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The Real Wealth of Nations: Creating a Caring Economics

4.03  ·  Rating details ·  176 ratings  ·  29 reviews
Bestselling author Riane Eisler (The Chalice and the Blade, which has sold more than 500,000 copies sold) shows that at the root of all of society's big problems is the fact that we don?t value what matters. She then presents a radical reformulation of economics priorities focused on activities of caring and caregiving at the individual, organizational, societal, and envir ...more
Hardcover, 318 pages
Published March 28th 2007 by Berrett-Koehler Publishers (first published January 1st 2007)
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4.03  · 
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 ·  176 ratings  ·  29 reviews

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Jen Marin
In The Real Wealth of Nations, Riane Eisler contrasts the way that modern economics is tallied with the bigger picture that is often ignored. In the real world, paid labor is supported by the unpaid labor of cooking, cleaning, and caretaking. Under all of this is the unpaid and unaccounted contribution of natural capital.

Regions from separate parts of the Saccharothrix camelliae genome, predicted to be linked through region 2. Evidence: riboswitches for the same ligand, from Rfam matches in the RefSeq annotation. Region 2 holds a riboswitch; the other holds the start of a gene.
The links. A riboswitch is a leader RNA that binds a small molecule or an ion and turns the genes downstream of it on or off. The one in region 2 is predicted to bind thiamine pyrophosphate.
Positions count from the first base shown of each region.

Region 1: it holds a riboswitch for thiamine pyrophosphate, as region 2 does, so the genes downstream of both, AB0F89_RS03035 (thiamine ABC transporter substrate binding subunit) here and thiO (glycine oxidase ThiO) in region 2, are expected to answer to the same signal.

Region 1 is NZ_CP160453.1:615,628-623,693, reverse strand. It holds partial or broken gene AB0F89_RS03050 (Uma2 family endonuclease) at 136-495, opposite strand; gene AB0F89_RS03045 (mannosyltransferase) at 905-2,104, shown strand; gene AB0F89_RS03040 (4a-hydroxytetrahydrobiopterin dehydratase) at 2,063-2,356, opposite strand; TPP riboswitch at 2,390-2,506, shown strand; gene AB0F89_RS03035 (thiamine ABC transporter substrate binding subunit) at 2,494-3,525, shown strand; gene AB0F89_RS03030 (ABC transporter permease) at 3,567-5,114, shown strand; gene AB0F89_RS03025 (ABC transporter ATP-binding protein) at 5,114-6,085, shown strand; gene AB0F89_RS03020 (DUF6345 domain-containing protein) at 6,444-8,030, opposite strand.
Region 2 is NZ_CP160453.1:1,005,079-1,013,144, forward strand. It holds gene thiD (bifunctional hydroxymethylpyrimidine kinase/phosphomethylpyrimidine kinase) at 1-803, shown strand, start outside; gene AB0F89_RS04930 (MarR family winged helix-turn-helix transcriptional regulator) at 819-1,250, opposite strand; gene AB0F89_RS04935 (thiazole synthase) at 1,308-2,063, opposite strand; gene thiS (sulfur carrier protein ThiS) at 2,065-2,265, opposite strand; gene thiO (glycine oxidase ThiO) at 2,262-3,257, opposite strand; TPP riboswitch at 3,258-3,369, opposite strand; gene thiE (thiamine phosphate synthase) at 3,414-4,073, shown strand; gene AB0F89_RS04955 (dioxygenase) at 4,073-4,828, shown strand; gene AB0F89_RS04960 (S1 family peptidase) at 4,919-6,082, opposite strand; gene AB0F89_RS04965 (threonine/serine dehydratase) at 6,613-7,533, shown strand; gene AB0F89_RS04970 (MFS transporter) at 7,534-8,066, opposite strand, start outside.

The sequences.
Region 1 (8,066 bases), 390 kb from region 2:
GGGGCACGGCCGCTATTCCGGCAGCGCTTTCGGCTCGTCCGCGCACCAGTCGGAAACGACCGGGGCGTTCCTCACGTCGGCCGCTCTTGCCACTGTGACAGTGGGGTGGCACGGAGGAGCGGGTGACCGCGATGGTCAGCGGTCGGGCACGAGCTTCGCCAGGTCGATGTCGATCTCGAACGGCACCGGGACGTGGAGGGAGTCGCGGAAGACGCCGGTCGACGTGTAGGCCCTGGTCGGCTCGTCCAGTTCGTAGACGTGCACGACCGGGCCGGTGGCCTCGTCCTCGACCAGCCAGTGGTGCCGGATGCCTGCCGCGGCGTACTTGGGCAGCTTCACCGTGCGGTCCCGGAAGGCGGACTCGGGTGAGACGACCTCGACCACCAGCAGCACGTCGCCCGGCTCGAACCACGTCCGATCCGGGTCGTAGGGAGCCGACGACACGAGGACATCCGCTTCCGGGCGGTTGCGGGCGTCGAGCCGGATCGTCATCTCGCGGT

Our current accounting system ignores these contributions, and instead focuses only on money as the metric for success. Unfortunately, this metric creates a situation in which
Sep 16, 2009 rated it did not like it  ·  review of another edition
I began reading Riane Eisler’s book “The Real Wealth of Nations” with an open mind. I am interested in the stated premise of the book, “Creating a Caring Economics”. I was intrigued by the coalescence of caring and economics and believe that our world today is in dire need of a change in priority and direction as it relates to caring for and nurturing one another. Unfortunately as I read Ms. Eisler’s work I found it to be a hate filled feminist manifesto, laced with a socialist agenda. There wer ...more
Jun 07, 2013 rated it it was amazing